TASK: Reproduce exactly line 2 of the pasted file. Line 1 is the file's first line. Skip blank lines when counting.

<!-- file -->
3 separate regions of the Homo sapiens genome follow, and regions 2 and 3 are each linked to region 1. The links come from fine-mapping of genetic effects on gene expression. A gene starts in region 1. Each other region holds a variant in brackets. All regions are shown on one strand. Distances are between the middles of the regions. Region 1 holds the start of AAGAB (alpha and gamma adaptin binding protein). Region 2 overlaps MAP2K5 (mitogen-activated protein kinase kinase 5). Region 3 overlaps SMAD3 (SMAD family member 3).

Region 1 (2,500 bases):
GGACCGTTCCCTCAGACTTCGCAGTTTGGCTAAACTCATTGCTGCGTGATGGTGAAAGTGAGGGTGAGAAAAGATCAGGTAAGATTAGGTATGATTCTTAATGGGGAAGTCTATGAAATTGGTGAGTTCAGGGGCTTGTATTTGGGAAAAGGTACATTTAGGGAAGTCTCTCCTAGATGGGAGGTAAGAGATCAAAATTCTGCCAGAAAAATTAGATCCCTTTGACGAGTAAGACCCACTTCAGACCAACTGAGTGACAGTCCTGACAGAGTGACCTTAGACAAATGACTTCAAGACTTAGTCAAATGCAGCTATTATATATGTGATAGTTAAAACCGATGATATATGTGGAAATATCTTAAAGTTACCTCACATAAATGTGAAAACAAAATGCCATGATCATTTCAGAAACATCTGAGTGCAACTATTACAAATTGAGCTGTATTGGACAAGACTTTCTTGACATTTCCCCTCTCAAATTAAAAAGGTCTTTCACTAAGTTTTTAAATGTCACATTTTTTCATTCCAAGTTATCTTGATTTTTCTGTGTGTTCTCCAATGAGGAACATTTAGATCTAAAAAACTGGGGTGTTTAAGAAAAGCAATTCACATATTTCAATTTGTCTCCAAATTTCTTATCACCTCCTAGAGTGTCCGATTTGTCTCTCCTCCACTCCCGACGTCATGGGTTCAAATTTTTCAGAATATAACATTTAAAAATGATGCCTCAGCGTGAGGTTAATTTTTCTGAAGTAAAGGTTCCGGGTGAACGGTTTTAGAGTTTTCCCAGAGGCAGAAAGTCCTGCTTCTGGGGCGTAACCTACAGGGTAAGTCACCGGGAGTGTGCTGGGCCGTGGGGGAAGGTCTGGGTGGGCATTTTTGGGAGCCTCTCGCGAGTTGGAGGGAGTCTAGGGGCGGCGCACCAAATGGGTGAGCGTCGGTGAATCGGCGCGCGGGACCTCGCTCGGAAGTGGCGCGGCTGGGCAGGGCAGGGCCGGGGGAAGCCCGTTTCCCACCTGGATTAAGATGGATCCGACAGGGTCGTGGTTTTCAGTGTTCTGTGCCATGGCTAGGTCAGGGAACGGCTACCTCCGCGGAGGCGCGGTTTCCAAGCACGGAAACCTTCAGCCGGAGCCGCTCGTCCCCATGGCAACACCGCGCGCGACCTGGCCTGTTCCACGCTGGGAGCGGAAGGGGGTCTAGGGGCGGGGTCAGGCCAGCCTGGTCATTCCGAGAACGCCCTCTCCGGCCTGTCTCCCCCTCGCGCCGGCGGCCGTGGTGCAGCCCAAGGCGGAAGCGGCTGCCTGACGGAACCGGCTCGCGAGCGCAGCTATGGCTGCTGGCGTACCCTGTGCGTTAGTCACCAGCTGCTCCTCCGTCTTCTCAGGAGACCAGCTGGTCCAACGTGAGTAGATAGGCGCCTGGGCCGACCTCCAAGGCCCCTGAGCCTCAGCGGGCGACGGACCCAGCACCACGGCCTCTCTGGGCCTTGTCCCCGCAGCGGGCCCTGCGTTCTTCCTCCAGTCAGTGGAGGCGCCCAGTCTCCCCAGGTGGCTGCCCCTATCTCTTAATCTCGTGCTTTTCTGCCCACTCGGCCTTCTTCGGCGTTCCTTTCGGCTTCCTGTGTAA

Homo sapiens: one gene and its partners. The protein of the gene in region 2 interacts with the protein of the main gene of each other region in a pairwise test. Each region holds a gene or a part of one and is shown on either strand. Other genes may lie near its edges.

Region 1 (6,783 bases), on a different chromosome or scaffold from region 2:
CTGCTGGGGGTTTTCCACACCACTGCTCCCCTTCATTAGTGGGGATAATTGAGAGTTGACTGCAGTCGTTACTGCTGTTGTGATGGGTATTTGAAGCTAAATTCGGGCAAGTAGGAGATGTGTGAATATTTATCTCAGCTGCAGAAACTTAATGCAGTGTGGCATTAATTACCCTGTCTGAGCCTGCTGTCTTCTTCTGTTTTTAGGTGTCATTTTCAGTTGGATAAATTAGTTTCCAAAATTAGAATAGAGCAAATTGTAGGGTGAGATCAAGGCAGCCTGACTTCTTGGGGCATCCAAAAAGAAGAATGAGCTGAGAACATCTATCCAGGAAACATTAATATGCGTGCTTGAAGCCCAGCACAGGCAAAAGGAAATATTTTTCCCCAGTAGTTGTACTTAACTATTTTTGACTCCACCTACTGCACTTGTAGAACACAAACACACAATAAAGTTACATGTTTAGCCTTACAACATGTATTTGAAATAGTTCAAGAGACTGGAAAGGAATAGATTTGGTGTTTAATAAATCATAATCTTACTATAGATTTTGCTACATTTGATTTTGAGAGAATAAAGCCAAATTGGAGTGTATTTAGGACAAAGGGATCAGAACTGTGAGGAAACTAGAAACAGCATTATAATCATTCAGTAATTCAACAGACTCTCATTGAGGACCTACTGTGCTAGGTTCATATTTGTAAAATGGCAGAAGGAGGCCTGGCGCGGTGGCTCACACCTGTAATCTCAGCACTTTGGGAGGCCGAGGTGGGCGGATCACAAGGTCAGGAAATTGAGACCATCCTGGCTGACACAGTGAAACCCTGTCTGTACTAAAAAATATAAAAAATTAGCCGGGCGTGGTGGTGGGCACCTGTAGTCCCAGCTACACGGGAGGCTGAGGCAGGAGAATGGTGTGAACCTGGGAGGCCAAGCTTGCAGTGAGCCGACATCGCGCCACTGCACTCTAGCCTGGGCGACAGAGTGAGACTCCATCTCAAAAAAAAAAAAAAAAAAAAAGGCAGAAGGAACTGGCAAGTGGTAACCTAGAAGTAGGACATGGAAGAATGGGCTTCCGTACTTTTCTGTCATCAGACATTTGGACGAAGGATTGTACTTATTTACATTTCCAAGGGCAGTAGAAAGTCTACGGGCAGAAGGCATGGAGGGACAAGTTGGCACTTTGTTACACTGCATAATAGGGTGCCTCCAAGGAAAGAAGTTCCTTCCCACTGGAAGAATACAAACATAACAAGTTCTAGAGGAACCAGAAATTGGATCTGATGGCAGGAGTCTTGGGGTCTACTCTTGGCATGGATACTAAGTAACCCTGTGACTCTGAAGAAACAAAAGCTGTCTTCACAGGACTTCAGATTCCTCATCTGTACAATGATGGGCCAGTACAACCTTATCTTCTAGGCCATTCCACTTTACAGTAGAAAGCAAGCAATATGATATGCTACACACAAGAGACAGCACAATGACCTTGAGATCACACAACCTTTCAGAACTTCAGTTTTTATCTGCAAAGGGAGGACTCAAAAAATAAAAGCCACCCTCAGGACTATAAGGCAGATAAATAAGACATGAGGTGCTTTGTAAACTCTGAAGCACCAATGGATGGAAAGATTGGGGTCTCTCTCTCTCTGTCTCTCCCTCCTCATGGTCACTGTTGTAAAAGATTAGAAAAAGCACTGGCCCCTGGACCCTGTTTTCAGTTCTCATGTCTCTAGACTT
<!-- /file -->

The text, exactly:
Region 1 (2,500 bases):